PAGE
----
Earth-friendly, healthy recipes from top chefs and local farmers
Many consumers are demanding pork and other animal products raised without antibiotics. In the latest installment of Green Cuisine, Missouri hog farmer and Ozark Mountain Pork Cooperative president Russ Kremer tells UCS how he keeps his pigs healthy without using expensive medications that can create resistant bacteria. UCS also talks with Andy Ayers and his daughter KT, whose family-run restaurant has been serving up fresh, locally grown foods to St. Louis residents for decades. KT, head chef of Riddles Penultimate Café, shares a recipe that features juicy, flavorful pork raised without antibiotics.
"Compared with my old CAFO system, integrated farming is better for the environment, the community, and for me. And with very little smell from my pigs, I get along better with my neighbors, too!"
-Farmer Russ Kremer
Bugs, Drugs, and Pigs: "Killer" Bacteria Found in Midwest Hog CAFOs
Since his painful personal experience with antibiotic-resistant bacteria, Missouri hog farmer Russ Kremer has led the way in producing and marketing quality pork from without using unnecessary antibiotics. Many small and mid-size livestock and poultry producers across the country are employing similar methods to keep their animals healthy. But most large-scale producers are not. In fact, an estimated 70 percent of all antibiotics and related drugs used in the United States are used as feed additives for chickens, hogs, and beef cattle. Antibiotic feed additives are used without a prescription to help animals grow slightly faster – and to compensate for crowded, often unsanitary conditions in very large CAFOs (confined animal feeding operations). This outdated practice is putting at risk the public’s health and the antibiotics doctors need to treat their patients.
A Growing Resistance Threat
Recently, new evidence has suggested a link between antibiotic use in animal agriculture and rising rates of methicillin-resistant Staphylococcus aureus (MRSA) infections. Once primarily a hospital risk, MRSA increasingly occurs in healthy people in community settings. A 2007 editorial in the Journal of the American Medical Association noted that U.S. deaths from MRSA in 2005 exceeded those from HIV/AIDS that year. Over the past several years, studies examining livestock and retail meat samples in Europe and Canada have detected a strain of MRSA (ST398) originating in livestock operations where the use of antibiotics is intense.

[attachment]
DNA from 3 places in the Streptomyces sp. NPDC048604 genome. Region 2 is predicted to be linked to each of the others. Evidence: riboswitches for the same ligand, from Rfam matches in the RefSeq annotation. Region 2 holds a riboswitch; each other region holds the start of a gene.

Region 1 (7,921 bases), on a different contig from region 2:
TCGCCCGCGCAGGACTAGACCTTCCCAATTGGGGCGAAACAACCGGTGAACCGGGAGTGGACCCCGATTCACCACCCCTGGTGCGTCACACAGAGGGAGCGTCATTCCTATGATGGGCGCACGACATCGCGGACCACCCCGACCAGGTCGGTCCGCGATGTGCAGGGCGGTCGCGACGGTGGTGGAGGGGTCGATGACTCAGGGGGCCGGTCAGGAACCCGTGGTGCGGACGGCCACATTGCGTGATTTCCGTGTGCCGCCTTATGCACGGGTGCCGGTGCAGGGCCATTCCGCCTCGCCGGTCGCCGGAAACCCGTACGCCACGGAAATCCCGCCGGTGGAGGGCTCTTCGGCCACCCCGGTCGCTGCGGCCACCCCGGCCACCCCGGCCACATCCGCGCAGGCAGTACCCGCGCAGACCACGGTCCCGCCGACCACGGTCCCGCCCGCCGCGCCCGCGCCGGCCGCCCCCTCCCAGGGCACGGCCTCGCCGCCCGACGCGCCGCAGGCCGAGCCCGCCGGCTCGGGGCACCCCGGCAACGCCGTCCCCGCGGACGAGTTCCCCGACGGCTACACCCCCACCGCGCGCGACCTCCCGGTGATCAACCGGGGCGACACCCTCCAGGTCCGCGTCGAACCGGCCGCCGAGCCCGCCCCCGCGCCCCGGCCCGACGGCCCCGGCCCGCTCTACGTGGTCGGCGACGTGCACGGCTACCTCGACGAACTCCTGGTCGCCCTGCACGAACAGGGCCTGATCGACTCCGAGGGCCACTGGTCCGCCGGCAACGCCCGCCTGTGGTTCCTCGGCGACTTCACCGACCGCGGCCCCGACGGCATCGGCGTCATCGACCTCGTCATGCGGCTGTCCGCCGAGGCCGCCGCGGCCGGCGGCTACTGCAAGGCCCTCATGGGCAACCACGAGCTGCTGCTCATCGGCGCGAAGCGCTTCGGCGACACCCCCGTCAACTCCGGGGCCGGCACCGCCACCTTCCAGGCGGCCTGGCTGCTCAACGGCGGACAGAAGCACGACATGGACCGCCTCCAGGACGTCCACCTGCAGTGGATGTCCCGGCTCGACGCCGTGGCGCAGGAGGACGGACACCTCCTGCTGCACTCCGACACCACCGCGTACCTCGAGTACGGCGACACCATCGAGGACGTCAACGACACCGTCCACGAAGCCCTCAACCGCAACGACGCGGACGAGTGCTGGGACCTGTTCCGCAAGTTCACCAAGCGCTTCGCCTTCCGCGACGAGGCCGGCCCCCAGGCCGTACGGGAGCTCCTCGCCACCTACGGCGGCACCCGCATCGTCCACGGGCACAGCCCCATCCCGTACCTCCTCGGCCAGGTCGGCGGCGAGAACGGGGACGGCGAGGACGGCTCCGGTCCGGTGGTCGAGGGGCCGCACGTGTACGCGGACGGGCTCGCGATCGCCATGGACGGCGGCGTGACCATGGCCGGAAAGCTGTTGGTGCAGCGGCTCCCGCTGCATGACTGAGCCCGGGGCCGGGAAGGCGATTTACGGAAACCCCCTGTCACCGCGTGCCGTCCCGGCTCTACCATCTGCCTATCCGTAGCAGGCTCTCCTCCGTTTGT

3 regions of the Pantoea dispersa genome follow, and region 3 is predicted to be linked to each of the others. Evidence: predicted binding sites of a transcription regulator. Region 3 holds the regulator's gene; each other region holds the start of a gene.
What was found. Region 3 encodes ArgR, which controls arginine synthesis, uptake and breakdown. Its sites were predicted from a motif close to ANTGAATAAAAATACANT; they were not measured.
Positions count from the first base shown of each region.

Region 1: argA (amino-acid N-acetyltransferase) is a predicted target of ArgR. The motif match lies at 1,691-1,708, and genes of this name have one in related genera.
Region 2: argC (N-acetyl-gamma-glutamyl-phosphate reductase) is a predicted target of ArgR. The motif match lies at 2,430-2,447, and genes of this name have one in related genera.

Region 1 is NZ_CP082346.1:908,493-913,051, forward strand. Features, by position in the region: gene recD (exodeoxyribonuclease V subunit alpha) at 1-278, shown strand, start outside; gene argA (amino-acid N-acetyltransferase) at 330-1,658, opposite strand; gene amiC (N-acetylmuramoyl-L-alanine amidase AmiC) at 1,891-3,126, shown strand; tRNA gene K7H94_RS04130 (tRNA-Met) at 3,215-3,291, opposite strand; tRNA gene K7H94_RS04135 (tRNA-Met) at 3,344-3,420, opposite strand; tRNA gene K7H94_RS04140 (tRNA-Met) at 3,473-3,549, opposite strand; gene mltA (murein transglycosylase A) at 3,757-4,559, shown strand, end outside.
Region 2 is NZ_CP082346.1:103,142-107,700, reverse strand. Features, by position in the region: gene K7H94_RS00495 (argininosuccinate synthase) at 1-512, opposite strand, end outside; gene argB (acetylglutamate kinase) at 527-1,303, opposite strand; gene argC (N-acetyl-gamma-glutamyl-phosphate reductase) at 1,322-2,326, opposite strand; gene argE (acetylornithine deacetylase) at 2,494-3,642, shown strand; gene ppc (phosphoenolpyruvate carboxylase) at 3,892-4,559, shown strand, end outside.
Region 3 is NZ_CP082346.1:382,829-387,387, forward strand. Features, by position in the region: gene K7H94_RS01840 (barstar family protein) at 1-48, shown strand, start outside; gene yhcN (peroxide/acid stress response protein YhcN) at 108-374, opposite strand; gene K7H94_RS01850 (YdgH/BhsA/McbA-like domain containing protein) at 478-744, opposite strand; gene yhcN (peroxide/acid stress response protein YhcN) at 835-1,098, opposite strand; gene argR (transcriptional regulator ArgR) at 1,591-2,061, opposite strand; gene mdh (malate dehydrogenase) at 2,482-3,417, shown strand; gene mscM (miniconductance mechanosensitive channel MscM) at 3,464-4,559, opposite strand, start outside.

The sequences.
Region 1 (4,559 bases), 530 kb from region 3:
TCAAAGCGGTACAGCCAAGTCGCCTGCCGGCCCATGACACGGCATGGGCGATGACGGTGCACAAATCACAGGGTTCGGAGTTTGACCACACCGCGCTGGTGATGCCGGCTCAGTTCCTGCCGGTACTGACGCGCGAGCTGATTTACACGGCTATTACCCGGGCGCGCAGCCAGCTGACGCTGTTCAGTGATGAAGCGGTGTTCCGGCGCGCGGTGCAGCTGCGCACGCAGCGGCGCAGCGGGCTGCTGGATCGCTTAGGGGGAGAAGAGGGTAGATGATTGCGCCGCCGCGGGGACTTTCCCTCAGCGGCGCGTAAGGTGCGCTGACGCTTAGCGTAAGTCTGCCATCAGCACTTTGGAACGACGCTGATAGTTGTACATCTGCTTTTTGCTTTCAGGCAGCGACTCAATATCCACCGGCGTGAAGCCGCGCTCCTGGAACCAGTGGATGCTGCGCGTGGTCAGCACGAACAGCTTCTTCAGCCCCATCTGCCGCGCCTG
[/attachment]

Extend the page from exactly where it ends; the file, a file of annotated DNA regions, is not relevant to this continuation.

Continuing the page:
Now, a pilot study published by researchers at the University of Iowa has found high prevalence of this same strain of MRSA in 49 percent of swine and 45 percent of swine workers on a CAFO operation with sites scattered in Iowa and Illinois. The study is the first to demonstrate the presence of MRSA ST398 in the United States. This strain causes serious human infections, including skin, wound, breast, and heart infections, as well as pneumonia. In the Netherlands, where MRSA ST398 was previously detected in hog CAFOs, it accounts for one-fourth of all human MRSA cases.
The Iowa study adds to the mounting body of evidence pointing to livestock as "reservoirs" for antibiotic resistant strains of MRSA that can be passed to humans. Resistance can be spread to the community in several ways, including human-to-human transmission; consumption and handling of infected meat; and environmental contamination of air, water, and/or soil.
A Solution to Keep Antibiotics Working
Public health advocates have called for testing of U.S. livestock to better understand the linkages between the presence of the resistant strain and the use of penicillin, tetracycline, and other antibiotics in animals raised for food. In addition, legislation has again been introduced in Congress that would require the Food and Drug Administration to take up the review of antibiotics that are important in human medicine to determine whether they also can continue to be used as animal feed additives. The Preservation of Antibiotics for Medical Treatment Act (PAMTA) would help combat the antibiotic resistance crisis America is currently facing. The American Medical Association, the Infectious Diseases Society of America, the American Academy of Pediatrics, and hundreds of health, agriculture and other groups nationwide have joined UCS to endorse this legislation. Click here to tell your member of Congress to support PAMTA!
All images in this installment of Green Cuisine (except where noted in slideshow) courtesy of J. Pollack Photography.